Materials Solution for Consumer Electronics

Material Solutions for Consumer Electronics
Dr. Kuzhichalil P. Surendran
Materials Science and Technology Division, CSIR-National Institute for Interdisciplinary Science
and Technology, Thiruvananthapuram - 695019
Consumer electronics in general, comprises of electronic equipments intended for everyday use, most
often in entertainment, communications and office productivity. At the heart of every electronic
gadgets, there sits a microprocessor which is essentially a semiconductor chip that can be programmed
to perform various functions. According to Moore's Law, for a given price, the semiconductor
functionality doubles every two years. The unprecedented miniaturisation demands at the integrated
chip level pose uphill tasks before a Material Scientist like say, develop a chip interconnect more
efficient than copper, develop an inter-dielectric with as low K as possible, and develop a high K gate
dielectric better than silica and so for. On top of this, we will reach a point where the very existence of
silicon itself is at stake due to the internal heat and leakage current at atomic level. On the other hand,
the storage capacity of the memory devices are also tremendously expanding. Hence more energy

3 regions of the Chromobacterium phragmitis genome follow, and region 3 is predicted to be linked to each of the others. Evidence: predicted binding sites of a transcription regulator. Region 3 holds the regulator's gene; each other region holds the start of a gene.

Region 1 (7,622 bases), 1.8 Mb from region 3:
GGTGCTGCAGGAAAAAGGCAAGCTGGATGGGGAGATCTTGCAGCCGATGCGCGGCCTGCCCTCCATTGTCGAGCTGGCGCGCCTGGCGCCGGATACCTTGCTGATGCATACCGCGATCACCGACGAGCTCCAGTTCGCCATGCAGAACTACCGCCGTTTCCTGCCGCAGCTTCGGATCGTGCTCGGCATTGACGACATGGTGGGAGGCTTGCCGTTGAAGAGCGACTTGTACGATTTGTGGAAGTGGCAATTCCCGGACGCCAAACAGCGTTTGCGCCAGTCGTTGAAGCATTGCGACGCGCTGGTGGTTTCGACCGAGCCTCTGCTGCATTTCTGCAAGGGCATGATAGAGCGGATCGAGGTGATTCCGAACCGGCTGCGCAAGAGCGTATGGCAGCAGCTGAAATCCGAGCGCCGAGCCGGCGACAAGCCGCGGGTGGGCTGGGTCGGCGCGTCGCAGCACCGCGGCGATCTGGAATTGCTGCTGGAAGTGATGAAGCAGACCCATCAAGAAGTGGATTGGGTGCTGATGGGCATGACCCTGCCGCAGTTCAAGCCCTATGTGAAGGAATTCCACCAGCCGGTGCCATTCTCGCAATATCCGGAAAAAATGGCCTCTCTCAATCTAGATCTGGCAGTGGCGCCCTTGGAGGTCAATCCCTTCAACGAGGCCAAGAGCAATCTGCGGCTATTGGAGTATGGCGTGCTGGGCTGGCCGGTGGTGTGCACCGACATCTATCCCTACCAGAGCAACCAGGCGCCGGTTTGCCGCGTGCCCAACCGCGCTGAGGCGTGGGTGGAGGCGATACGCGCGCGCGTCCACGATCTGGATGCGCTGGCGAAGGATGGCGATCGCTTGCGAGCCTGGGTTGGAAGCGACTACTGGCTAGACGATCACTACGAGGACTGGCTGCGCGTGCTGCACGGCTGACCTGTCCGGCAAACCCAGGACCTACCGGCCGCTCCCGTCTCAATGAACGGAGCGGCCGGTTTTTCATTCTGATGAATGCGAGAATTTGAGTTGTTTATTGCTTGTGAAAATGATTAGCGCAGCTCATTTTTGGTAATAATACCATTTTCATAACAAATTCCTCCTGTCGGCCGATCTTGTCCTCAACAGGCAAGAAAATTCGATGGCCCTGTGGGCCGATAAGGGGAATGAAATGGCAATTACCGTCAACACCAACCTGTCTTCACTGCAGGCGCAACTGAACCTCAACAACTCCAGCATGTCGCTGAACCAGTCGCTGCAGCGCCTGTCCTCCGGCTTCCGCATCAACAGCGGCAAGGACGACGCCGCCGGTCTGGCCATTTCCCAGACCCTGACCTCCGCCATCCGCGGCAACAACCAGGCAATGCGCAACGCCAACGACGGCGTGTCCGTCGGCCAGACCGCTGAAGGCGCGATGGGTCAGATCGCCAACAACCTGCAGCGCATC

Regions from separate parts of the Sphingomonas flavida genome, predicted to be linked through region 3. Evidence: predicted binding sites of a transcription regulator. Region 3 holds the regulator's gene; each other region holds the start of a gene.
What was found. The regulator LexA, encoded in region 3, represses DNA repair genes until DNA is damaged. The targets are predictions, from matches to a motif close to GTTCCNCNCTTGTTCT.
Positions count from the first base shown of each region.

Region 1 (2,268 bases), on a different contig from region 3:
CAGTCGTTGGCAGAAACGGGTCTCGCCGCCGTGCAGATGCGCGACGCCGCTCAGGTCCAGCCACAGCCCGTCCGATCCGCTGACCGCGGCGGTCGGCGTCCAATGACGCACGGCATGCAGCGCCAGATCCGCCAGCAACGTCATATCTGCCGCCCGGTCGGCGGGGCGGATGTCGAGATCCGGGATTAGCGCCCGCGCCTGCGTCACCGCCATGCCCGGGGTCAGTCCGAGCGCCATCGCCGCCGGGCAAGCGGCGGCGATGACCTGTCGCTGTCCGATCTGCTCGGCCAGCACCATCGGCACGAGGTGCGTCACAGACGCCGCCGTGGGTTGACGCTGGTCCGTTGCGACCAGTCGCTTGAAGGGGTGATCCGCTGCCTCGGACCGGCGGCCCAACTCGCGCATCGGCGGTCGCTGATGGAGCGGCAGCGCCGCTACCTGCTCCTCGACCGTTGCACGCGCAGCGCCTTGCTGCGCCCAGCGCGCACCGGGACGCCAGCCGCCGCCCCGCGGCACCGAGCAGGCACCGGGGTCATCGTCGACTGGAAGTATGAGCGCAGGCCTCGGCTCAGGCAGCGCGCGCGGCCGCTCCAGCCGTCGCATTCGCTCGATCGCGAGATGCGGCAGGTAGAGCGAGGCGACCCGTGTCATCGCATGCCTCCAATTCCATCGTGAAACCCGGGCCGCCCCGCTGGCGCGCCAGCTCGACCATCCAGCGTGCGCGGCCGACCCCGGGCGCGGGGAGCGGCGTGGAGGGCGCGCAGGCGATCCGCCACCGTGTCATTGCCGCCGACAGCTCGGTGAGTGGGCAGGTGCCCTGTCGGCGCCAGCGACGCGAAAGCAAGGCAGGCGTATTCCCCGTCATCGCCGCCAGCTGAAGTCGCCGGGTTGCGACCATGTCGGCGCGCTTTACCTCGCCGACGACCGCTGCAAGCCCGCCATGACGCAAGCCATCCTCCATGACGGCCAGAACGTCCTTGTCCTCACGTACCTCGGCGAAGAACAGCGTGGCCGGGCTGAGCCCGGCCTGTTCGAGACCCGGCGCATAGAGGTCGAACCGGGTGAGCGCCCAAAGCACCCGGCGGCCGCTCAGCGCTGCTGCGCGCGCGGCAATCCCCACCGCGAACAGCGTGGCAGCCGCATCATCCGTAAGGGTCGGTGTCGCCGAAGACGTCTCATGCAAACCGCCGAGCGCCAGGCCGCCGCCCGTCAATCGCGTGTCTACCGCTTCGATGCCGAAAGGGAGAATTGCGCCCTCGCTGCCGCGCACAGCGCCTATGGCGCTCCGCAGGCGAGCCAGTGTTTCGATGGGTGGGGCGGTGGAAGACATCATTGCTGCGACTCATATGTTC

efficient devices based on spintronics and magnetoelectric phenomena are actively pursued. The size
shrinkage in consumer electronic gadgets have to deal with several unseen problems also. For example,
placing a large amount of electrical and electronic systems into a very confined space poses the problem
of keeping the Electromagnetic Interference (EMI) of these systems from interfering with each other
through radiated and conducted emissions, that sometimes referred to as crosstalk. Tailor made
composites and metamaterials have to be developed in order to mitigate the EMI in hand held gadgets.
Of late, Printed Electronics (PE) has emerged as a new trend of electronics, in which electronically active
components (semiconducting layers, electrodes, dielectrics, etc.) can be printed on flexible substrates,
and thereby eliminating the cumbersome photolithographic process of silicon electronics.